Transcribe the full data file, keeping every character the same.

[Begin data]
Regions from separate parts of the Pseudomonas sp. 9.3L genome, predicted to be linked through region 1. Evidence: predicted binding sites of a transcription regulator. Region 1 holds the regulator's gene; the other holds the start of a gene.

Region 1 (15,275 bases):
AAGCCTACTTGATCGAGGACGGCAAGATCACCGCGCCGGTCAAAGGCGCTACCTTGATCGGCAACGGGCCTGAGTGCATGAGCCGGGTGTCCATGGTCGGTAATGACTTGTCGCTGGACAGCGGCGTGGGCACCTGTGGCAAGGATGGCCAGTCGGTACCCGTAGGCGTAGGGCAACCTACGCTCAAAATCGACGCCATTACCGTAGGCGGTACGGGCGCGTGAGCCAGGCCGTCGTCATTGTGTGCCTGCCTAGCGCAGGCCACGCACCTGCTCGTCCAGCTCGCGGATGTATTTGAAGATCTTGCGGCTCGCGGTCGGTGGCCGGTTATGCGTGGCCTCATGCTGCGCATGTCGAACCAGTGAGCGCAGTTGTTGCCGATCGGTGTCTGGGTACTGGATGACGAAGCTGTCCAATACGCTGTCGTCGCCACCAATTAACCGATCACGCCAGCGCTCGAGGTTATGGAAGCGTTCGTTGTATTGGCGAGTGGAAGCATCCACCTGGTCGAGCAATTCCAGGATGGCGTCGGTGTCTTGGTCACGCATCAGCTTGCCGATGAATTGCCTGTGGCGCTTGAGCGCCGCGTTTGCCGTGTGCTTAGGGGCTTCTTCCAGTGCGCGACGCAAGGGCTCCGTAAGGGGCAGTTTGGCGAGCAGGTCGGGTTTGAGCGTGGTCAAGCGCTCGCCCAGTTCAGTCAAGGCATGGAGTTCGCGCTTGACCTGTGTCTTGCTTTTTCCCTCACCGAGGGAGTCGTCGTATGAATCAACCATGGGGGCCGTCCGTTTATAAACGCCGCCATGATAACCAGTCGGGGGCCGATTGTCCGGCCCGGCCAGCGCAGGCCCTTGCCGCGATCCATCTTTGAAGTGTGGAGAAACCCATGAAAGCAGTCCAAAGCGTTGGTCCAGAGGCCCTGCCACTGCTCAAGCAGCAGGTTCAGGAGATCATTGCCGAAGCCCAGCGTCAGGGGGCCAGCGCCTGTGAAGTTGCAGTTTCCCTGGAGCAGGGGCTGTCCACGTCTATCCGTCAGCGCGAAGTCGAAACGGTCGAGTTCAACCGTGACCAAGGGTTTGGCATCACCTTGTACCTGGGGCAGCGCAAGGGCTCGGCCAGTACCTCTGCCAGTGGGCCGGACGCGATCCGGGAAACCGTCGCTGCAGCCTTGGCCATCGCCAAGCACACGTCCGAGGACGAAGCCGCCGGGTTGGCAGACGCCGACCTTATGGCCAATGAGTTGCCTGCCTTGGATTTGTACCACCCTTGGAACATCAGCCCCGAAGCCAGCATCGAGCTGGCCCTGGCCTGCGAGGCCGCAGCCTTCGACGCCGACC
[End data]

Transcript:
Regions from separate parts of the Pseudomonas sp. 9.3L genome, predicted to be linked through region 1. Evidence: predicted binding sites of a transcription regulator. Region 1 holds the regulator's gene; the other holds the start of a gene.

Region 1 (15,275 bases):
AAGCCTACTTGATCGAGGACGGCAAGATCACCGCGCCGGTCAAAGGCGCTACCTTGATCGGCAACGGGCCTGAGTGCATGAGCCGGGTGTCCATGGTCGGTAATGACTTGTCGCTGGACAGCGGCGTGGGCACCTGTGGCAAGGATGGCCAGTCGGTACCCGTAGGCGTAGGGCAACCTACGCTCAAAATCGACGCCATTACCGTAGGCGGTACGGGCGCGTGAGCCAGGCCGTCGTCATTGTGTGCCTGCCTAGCGCAGGCCACGCACCTGCTCGTCCAGCTCGCGGATGTATTTGAAGATCTTGCGGCTCGCGGTCGGTGGCCGGTTATGCGTGGCCTCATGCTGCGCATGTCGAACCAGTGAGCGCAGTTGTTGCCGATCGGTGTCTGGGTACTGGATGACGAAGCTGTCCAATACGCTGTCGTCGCCACCAATTAACCGATCACGCCAGCGCTCGAGGTTATGGAAGCGTTCGTTGTATTGGCGAGTGGAAGCATCCACCTGGTCGAGCAATTCCAGGATGGCGTCGGTGTCTTGGTCACGCATCAGCTTGCCGATGAATTGCCTGTGGCGCTTGAGCGCCGCGTTTGCCGTGTGCTTAGGGGCTTCTTCCAGTGCGCGACGCAAGGGCTCCGTAAGGGGCAGTTTGGCGAGCAGGTCGGGTTTGAGCGTGGTCAAGCGCTCGCCCAGTTCAGTCAAGGCATGGAGTTCGCGCTTGACCTGTGTCTTGCTTTTTCCCTCACCGAGGGAGTCGTCGTATGAATCAACCATGGGGGCCGTCCGTTTATAAACGCCGCCATGATAACCAGTCGGGGGCCGATTGTCCGGCCCGGCCAGCGCAGGCCCTTGCCGCGATCCATCTTTGAAGTGTGGAGAAACCCATGAAAGCAGTCCAAAGCGTTGGTCCAGAGGCCCTGCCACTGCTCAAGCAGCAGGTTCAGGAGATCATTGCCGAAGCCCAGCGTCAGGGGGCCAGCGCCTGTGAAGTTGCAGTTTCCCTGGAGCAGGGGCTGTCCACGTCTATCCGTCAGCGCGAAGTCGAAACGGTCGAGTTCAACCGTGACCAAGGGTTTGGCATCACCTTGTACCTGGGGCAGCGCAAGGGCTCGGCCAGTACCTCTGCCAGTGGGCCGGACGCGATCCGGGAAACCGTCGCTGCAGCCTTGGCCATCGCCAAGCACACGTCCGAGGACGAAGCCGCCGGGTTGGCAGACGCCGACCTTATGGCCAATGAGTTGCCTGCCTTGGATTTGTACCACCCTTGGAACATCAGCCCCGAAGCCAGCATCGAGCTGGCCCTGGCCTGCGAGGCCGCAGCCTTCGACGCCGACC